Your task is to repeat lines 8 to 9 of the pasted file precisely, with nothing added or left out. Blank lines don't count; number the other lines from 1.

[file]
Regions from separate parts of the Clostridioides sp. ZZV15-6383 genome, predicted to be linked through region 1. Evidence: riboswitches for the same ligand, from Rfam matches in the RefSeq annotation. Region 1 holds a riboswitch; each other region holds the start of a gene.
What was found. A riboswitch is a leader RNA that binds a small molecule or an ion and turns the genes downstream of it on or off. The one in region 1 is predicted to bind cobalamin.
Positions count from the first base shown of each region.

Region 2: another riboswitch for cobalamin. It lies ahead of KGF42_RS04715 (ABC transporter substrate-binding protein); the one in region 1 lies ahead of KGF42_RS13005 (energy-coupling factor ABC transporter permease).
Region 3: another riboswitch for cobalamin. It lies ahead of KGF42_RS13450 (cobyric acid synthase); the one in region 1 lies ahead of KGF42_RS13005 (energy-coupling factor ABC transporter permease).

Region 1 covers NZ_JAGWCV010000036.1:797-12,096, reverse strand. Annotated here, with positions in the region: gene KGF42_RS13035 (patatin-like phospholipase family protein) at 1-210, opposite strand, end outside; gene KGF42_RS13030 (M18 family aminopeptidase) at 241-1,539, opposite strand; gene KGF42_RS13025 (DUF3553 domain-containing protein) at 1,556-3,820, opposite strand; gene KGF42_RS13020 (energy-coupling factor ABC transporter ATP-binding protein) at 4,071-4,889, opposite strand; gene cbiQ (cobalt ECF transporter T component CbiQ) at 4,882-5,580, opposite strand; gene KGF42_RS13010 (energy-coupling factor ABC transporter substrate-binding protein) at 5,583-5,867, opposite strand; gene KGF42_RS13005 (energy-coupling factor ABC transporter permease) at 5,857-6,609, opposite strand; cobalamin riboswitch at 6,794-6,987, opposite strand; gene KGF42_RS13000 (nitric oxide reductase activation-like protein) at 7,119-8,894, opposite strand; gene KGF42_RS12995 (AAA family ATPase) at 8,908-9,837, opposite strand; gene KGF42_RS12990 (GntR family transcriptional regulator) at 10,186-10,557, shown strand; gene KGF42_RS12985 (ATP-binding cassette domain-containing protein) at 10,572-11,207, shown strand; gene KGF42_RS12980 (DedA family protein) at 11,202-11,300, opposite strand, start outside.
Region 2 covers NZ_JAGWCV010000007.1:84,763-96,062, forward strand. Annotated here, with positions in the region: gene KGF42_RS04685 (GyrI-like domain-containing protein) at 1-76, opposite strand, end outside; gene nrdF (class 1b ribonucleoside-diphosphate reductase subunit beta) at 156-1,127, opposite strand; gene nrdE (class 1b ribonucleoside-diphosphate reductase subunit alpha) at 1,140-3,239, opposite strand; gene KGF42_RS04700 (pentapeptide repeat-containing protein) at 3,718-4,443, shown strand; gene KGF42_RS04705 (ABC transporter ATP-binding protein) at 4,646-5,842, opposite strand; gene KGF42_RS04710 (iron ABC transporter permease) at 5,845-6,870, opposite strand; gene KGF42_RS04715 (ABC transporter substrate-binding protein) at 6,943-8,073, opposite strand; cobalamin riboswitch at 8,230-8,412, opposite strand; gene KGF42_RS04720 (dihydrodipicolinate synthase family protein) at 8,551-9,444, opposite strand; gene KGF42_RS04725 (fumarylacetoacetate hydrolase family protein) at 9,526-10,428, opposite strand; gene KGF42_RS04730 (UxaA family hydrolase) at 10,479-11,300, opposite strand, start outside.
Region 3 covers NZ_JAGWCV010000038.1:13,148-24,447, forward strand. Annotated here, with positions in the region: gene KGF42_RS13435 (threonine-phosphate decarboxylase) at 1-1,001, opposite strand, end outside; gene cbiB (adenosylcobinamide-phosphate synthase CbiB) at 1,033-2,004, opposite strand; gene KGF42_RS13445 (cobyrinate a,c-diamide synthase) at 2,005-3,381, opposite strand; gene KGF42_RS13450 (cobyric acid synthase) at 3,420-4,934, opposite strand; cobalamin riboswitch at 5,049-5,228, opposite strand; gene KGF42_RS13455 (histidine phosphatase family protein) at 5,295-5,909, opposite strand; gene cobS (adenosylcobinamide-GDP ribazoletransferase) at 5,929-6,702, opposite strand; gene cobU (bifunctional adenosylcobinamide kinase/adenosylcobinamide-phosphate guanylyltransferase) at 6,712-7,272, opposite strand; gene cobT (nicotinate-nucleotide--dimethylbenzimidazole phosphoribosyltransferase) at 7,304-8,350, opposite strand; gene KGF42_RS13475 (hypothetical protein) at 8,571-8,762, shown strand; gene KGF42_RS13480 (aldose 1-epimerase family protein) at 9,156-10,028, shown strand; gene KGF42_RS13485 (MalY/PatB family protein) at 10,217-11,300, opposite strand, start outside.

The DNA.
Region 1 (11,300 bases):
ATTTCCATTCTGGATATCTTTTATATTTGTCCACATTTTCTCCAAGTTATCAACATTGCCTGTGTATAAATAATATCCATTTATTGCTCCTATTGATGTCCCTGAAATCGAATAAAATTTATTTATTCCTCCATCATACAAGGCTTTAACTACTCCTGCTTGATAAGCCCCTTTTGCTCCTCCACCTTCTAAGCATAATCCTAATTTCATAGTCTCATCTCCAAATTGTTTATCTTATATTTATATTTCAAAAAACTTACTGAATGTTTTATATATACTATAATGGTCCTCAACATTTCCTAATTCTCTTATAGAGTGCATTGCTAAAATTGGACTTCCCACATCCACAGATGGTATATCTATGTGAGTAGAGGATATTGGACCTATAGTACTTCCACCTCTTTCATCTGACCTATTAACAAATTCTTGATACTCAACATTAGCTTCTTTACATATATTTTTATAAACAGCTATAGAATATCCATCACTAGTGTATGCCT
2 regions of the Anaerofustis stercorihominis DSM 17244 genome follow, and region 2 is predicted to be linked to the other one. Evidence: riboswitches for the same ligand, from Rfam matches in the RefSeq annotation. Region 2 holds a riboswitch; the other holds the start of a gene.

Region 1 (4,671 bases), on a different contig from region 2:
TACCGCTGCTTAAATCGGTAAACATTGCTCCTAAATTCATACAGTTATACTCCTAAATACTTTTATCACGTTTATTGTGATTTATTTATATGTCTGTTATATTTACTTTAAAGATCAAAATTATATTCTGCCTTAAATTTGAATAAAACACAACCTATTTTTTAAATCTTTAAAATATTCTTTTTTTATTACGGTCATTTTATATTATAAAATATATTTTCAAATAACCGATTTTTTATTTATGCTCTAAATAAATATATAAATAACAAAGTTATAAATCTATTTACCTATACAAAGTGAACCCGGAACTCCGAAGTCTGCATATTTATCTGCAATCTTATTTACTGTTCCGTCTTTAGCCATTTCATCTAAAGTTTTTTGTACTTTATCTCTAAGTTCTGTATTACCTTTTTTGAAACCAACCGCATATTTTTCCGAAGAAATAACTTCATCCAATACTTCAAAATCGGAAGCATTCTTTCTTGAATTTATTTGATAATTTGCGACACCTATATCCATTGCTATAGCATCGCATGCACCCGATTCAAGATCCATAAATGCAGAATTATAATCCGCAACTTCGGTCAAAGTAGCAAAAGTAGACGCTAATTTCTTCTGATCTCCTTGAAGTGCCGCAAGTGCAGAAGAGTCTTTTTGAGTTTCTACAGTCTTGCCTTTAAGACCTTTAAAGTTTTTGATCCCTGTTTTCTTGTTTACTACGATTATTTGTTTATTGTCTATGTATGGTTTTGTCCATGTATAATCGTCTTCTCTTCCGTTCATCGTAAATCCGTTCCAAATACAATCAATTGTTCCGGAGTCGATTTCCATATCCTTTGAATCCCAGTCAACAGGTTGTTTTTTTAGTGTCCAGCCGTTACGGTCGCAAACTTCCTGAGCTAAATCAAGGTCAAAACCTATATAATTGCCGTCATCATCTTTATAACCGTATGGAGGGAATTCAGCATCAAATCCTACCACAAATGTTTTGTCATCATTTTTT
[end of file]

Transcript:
Region 3 covers NZ_JAGWCV010000038.1:13,148-24,447, forward strand. Annotated here, with positions in the region: gene KGF42_RS13435 (threonine-phosphate decarboxylase) at 1-1,001, opposite strand, end outside; gene cbiB (adenosylcobinamide-phosphate synthase CbiB) at 1,033-2,004, opposite strand; gene KGF42_RS13445 (cobyrinate a,c-diamide synthase) at 2,005-3,381, opposite strand; gene KGF42_RS13450 (cobyric acid synthase) at 3,420-4,934, opposite strand; cobalamin riboswitch at 5,049-5,228, opposite strand; gene KGF42_RS13455 (histidine phosphatase family protein) at 5,295-5,909, opposite strand; gene cobS (adenosylcobinamide-GDP ribazoletransferase) at 5,929-6,702, opposite strand; gene cobU (bifunctional adenosylcobinamide kinase/adenosylcobinamide-phosphate guanylyltransferase) at 6,712-7,272, opposite strand; gene cobT (nicotinate-nucleotide--dimethylbenzimidazole phosphoribosyltransferase) at 7,304-8,350, opposite strand; gene KGF42_RS13475 (hypothetical protein) at 8,571-8,762, shown strand; gene KGF42_RS13480 (aldose 1-epimerase family protein) at 9,156-10,028, shown strand; gene KGF42_RS13485 (MalY/PatB family protein) at 10,217-11,300, opposite strand, start outside.

The DNA.